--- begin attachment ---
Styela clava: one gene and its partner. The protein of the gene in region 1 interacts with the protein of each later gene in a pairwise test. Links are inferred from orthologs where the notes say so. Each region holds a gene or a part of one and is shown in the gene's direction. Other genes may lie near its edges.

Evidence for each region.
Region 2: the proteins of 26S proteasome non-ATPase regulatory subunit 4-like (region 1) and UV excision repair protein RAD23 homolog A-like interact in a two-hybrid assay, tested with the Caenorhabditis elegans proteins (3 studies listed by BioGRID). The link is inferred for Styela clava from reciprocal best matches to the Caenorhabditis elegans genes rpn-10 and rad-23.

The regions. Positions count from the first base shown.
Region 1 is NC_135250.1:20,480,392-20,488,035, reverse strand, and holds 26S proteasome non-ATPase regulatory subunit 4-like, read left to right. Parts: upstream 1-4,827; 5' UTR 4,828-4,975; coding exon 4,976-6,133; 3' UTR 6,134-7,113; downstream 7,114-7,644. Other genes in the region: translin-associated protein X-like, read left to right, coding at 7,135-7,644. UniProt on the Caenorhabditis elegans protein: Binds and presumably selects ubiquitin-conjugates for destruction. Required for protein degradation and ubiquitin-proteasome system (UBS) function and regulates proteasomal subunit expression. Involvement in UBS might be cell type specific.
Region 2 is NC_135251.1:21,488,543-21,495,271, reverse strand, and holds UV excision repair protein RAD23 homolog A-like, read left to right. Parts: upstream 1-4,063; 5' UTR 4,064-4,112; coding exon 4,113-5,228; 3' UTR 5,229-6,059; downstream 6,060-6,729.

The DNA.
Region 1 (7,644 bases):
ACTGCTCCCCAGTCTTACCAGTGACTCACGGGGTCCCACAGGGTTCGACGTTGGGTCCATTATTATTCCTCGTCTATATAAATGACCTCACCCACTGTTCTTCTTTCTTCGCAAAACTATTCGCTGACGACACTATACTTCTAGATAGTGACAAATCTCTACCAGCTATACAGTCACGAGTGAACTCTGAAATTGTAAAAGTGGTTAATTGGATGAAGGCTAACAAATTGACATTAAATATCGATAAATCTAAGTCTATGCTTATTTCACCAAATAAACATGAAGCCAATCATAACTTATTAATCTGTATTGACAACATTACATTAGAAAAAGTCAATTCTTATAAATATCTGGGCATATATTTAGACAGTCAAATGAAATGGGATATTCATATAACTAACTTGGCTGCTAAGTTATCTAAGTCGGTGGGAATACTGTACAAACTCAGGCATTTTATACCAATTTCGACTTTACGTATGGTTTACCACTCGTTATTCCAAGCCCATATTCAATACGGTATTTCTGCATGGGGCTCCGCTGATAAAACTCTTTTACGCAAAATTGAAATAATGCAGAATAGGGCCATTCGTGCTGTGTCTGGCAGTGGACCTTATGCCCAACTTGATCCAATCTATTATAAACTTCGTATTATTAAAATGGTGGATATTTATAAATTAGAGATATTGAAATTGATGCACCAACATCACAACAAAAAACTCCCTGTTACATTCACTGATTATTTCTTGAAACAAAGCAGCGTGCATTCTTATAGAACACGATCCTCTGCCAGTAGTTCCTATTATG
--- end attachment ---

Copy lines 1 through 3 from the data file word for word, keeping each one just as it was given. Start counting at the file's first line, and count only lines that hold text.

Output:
Styela clava: one gene and its partner. The protein of the gene in region 1 interacts with the protein of each later gene in a pairwise test. Links are inferred from orthologs where the notes say so. Each region holds a gene or a part of one and is shown in the gene's direction. Other genes may lie near its edges.

Evidence for each region.
Region 2: the proteins of 26S proteasome non-ATPase regulatory subunit 4-like (region 1) and UV excision repair protein RAD23 homolog A-like interact in a two-hybrid assay, tested with the Caenorhabditis elegans proteins (3 studies listed by BioGRID). The link is inferred for Styela clava from reciprocal best matches to the Caenorhabditis elegans genes rpn-10 and rad-23.